Since 2018, Catriona Shearer, a UK teacher, has been posting on her Twitter various colorful geometry puzzles. In this mini-course, we cover some of her best problems and provide elegant solutions to them. Use the pagination below to navigate the puzzles.

The evil witch has left Rapunzel and the prince in the center of a completely dark, large, square prison room. The room is guarded by four silent monsters in each of its corners. Rapunzel and the prince need to reach the only escape door located in the center of one of the walls, without getting near the foul beasts. How can they do this, considering they can not see anything and do not know in which direction to go?

SOLUTION

The prince must stay in the center of the room and hold Rapunzel’s hair, gradually releasing it. Then, Rapunzel must walk in circles around the prince, until she gets to the walls and finds the escape door.

Borromean rings are rings in the 3-dimensional space, linked in such a way that if you cut any of the three rings, all of them will be unlinked (see the image below). Show that rigid circular Borromean rings cannot exist.

SOLUTION

Assume the opposite. Imagine the rings have zero thickness and reposition them in such a way, that two of them, say ring 1 and ring 2, touch each other in two points. These two rings lie either on a sphere or a plane which ring 3 must intersect in four points. However, this is impossible.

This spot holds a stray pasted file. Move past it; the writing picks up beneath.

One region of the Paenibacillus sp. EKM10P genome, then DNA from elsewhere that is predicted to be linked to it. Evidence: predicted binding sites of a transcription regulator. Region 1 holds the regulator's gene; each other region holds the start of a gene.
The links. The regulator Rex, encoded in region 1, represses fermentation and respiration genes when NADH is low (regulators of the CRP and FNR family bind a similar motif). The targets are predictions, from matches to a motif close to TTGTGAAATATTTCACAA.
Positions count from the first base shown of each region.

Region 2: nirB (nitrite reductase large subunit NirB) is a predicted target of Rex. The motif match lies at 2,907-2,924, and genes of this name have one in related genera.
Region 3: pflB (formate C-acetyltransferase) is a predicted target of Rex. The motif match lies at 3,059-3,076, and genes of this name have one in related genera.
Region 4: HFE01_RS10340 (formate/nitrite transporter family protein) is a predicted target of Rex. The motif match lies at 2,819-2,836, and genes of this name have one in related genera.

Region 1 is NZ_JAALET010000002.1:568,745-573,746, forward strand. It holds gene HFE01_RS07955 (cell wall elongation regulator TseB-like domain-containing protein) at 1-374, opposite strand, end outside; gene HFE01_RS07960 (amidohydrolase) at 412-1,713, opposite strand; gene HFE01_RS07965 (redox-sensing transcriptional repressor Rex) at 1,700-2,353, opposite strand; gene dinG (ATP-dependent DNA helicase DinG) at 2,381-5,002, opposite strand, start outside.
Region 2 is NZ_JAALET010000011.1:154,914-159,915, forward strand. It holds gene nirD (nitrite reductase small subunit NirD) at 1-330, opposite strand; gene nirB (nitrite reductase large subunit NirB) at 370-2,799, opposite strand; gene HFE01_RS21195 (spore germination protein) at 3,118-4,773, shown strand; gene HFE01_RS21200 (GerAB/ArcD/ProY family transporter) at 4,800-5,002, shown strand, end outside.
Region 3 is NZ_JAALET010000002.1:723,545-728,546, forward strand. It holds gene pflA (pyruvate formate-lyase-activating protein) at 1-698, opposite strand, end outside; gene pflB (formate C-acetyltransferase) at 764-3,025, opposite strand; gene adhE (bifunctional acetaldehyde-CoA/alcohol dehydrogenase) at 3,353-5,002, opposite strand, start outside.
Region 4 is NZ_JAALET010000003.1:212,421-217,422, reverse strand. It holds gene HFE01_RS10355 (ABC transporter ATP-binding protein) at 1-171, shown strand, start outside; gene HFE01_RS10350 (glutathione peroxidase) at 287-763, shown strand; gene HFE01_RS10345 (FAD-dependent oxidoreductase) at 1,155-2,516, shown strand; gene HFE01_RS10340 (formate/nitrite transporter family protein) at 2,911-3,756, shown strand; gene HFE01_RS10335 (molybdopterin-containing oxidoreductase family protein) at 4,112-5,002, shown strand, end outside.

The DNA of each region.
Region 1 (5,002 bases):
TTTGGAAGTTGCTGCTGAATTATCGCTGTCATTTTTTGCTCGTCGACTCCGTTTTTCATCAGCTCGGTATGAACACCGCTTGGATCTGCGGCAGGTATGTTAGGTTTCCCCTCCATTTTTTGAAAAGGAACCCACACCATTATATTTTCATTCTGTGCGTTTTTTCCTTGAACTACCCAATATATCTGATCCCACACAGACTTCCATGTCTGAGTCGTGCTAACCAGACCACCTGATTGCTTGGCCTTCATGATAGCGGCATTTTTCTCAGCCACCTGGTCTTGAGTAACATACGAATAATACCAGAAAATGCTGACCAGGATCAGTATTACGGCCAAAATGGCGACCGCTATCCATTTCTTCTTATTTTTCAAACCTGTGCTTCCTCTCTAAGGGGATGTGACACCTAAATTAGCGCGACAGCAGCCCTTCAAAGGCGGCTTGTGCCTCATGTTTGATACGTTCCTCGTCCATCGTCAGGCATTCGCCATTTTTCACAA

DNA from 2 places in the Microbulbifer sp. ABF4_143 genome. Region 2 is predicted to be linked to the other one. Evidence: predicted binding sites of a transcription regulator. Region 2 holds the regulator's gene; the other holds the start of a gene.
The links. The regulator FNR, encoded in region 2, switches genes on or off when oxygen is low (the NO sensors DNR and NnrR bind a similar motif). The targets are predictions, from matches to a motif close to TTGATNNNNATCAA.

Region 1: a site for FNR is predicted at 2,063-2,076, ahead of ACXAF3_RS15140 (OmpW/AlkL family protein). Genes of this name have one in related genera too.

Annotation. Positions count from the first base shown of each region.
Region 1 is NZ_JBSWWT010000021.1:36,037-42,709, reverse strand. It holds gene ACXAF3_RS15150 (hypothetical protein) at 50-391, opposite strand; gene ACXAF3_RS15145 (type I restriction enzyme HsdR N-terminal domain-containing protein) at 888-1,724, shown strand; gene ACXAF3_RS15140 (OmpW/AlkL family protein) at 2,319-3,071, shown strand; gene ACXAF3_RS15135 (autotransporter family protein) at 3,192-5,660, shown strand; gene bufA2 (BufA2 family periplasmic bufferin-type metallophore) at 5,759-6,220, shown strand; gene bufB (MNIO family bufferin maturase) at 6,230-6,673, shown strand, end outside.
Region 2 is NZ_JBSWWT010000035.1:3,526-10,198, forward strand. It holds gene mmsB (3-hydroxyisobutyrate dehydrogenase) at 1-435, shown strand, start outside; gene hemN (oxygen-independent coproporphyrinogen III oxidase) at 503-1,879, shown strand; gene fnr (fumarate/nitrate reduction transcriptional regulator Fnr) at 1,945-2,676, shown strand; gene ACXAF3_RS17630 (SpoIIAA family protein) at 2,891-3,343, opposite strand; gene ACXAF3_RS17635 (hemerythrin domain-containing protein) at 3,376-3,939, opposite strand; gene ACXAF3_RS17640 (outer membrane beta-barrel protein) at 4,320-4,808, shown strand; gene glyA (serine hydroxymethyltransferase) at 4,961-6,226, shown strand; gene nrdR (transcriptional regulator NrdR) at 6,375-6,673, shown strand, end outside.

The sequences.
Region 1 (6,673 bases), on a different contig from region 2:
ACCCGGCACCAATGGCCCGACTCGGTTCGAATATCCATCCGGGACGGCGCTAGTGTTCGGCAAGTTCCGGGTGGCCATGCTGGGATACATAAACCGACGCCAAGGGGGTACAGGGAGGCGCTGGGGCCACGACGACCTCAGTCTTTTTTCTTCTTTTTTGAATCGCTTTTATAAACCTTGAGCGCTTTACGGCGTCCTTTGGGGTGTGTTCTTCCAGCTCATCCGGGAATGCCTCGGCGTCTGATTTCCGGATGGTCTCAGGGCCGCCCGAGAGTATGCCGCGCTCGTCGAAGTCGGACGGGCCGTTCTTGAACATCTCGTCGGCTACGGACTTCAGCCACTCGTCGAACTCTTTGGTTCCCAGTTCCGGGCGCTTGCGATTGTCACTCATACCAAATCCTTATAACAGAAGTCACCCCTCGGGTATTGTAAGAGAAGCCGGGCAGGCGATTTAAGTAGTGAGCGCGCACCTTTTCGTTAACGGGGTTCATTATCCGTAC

There is a square cake at a birthday party attended by a dozen people. How can the cake be cut into twelve pieces, so that every person gets the same amount of cake, and also the same amount of frosting?

Remark: The decoration of the cake is put aside, nobody eats it.

SOLUTION

Divide the boundary of the cake into twelve equal parts, then simply make cuts passing through the separation points and the center. This way all tops and bottoms of the formed pieces will have equal areas, and also all their sides will have equal areas. Since all pieces have the same height, their volumes will be equal as well.

Find all configurations of four points in the plane, such that the pairwise distances between the points take at most two different values.

SOLUTION

All 5 configurations are shown below: a square, a rhombus with 60°-120°-60°-120°, an equilateral triangle with its center, an isosceles triangle with 75°-75°-30° and its center, and a quadrilateral with 75°-150°-75°-150°.

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